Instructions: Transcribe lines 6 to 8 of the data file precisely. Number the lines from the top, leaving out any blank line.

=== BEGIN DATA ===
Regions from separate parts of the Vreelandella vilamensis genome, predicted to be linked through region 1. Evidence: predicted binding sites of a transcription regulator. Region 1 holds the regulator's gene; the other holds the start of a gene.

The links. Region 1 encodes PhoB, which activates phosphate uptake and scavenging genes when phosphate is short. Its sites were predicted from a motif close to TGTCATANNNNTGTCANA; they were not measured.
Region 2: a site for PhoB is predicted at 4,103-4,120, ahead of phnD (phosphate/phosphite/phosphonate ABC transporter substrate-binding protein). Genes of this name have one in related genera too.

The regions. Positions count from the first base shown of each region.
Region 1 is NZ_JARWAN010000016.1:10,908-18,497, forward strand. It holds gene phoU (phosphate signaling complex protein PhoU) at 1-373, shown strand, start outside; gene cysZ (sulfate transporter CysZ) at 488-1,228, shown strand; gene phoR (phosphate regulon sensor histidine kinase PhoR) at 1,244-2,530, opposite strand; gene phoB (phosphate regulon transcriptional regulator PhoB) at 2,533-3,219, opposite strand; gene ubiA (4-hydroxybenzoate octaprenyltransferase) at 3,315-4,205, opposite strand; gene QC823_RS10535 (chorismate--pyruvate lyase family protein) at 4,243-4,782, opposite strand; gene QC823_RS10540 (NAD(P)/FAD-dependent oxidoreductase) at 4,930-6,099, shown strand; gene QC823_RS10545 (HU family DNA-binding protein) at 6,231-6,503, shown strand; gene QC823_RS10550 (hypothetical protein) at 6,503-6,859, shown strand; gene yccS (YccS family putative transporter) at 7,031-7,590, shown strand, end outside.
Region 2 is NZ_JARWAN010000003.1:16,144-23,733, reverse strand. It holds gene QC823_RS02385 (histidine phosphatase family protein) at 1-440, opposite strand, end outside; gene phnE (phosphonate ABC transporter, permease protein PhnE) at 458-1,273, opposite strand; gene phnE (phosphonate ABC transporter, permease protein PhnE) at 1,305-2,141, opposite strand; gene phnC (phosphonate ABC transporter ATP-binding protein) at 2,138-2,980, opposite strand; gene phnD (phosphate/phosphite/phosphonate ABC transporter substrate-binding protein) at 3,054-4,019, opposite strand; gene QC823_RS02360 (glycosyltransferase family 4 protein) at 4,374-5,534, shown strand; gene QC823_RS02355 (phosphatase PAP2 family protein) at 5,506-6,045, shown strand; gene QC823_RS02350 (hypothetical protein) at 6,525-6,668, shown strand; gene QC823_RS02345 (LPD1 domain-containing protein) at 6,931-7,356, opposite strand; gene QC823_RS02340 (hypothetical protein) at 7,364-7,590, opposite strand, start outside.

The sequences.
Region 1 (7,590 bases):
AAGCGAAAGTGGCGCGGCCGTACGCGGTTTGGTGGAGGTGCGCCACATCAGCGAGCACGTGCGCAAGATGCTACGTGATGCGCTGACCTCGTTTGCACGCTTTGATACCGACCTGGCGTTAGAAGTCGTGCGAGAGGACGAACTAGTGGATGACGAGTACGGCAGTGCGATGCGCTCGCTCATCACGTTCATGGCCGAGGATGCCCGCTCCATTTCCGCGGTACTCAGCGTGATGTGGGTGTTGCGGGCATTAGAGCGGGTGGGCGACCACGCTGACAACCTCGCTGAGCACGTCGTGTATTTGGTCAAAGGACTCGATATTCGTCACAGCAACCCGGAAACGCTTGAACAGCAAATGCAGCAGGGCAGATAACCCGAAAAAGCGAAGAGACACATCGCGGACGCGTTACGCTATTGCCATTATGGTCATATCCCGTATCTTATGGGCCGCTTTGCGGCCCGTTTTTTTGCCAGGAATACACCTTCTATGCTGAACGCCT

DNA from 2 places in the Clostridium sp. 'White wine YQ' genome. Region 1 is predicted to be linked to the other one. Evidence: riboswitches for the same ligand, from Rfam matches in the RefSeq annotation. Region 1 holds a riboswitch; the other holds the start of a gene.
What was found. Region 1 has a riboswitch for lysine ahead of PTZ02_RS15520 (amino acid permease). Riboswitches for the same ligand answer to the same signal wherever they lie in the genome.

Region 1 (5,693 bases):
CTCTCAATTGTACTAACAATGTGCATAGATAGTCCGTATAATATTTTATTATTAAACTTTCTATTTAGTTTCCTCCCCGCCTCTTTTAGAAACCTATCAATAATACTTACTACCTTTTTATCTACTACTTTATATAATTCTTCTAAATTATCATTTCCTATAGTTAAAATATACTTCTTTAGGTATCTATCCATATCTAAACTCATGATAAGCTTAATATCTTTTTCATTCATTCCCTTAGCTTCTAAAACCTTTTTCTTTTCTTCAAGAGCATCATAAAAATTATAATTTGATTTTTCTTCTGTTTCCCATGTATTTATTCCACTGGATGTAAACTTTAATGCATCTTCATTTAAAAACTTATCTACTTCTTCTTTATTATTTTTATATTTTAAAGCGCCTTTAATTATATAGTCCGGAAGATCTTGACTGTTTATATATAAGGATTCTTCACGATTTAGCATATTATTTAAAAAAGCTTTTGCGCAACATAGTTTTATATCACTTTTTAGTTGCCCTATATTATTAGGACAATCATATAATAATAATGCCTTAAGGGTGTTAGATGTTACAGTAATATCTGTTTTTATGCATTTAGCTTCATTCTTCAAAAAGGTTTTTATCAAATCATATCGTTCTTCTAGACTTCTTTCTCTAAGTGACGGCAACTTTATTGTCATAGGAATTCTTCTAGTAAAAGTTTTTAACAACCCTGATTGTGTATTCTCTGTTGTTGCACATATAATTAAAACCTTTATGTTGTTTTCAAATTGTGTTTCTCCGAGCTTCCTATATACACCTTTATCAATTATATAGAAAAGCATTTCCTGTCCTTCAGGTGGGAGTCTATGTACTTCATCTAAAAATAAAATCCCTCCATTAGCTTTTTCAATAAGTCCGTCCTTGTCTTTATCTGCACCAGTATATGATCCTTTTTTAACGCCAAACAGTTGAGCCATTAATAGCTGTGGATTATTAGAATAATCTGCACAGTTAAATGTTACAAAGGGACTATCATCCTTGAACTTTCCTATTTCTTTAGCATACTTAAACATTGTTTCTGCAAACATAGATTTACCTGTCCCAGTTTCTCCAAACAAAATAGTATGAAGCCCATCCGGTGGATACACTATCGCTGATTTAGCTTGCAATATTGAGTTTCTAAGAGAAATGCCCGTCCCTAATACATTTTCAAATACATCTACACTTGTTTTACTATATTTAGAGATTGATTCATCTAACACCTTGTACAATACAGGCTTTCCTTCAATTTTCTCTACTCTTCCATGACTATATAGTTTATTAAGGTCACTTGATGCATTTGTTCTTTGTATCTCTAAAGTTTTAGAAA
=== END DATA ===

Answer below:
Region 2 is NZ_JARWAN010000003.1:16,144-23,733, reverse strand. It holds gene QC823_RS02385 (histidine phosphatase family protein) at 1-440, opposite strand, end outside; gene phnE (phosphonate ABC transporter, permease protein PhnE) at 458-1,273, opposite strand; gene phnE (phosphonate ABC transporter, permease protein PhnE) at 1,305-2,141, opposite strand; gene phnC (phosphonate ABC transporter ATP-binding protein) at 2,138-2,980, opposite strand; gene phnD (phosphate/phosphite/phosphonate ABC transporter substrate-binding protein) at 3,054-4,019, opposite strand; gene QC823_RS02360 (glycosyltransferase family 4 protein) at 4,374-5,534, shown strand; gene QC823_RS02355 (phosphatase PAP2 family protein) at 5,506-6,045, shown strand; gene QC823_RS02350 (hypothetical protein) at 6,525-6,668, shown strand; gene QC823_RS02345 (LPD1 domain-containing protein) at 6,931-7,356, opposite strand; gene QC823_RS02340 (hypothetical protein) at 7,364-7,590, opposite strand, start outside.

The sequences.
Region 1 (7,590 bases):